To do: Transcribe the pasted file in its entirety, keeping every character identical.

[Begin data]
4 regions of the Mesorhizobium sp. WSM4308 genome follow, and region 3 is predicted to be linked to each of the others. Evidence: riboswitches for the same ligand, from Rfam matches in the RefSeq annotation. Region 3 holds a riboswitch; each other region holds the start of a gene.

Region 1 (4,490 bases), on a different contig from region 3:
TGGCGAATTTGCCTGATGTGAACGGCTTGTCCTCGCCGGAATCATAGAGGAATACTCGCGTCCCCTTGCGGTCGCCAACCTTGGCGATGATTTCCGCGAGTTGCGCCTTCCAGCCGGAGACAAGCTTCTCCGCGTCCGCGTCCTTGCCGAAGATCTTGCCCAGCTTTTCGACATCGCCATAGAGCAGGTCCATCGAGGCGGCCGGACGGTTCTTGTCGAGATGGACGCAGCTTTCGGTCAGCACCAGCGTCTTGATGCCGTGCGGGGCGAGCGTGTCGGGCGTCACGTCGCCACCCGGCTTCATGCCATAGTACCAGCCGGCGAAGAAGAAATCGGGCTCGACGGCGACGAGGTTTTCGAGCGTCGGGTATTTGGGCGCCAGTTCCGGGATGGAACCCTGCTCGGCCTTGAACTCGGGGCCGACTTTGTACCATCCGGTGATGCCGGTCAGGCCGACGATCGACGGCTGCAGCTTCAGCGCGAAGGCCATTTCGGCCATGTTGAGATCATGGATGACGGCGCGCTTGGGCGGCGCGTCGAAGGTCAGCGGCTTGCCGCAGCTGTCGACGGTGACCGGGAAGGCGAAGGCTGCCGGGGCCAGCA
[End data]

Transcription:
4 regions of the Mesorhizobium sp. WSM4308 genome follow, and region 3 is predicted to be linked to each of the others. Evidence: riboswitches for the same ligand, from Rfam matches in the RefSeq annotation. Region 3 holds a riboswitch; each other region holds the start of a gene.

Region 1 (4,490 bases), on a different contig from region 3:
TGGCGAATTTGCCTGATGTGAACGGCTTGTCCTCGCCGGAATCATAGAGGAATACTCGCGTCCCCTTGCGGTCGCCAACCTTGGCGATGATTTCCGCGAGTTGCGCCTTCCAGCCGGAGACAAGCTTCTCCGCGTCCGCGTCCTTGCCGAAGATCTTGCCCAGCTTTTCGACATCGCCATAGAGCAGGTCCATCGAGGCGGCCGGACGGTTCTTGTCGAGATGGACGCAGCTTTCGGTCAGCACCAGCGTCTTGATGCCGTGCGGGGCGAGCGTGTCGGGCGTCACGTCGCCACCCGGCTTCATGCCATAGTACCAGCCGGCGAAGAAGAAATCGGGCTCGACGGCGACGAGGTTTTCGAGCGTCGGGTATTTGGGCGCCAGTTCCGGGATGGAACCCTGCTCGGCCTTGAACTCGGGGCCGACTTTGTACCATCCGGTGATGCCGGTCAGGCCGACGATCGACGGCTGCAGCTTCAGCGCGAAGGCCATTTCGGCCATGTTGAGATCATGGATGACGGCGCGCTTGGGCGGCGCGTCGAAGGTCAGCGGCTTGCCGCAGCTGTCGACGGTGACCGGGAAGGCGAAGGCTGCCGGGGCCAGCA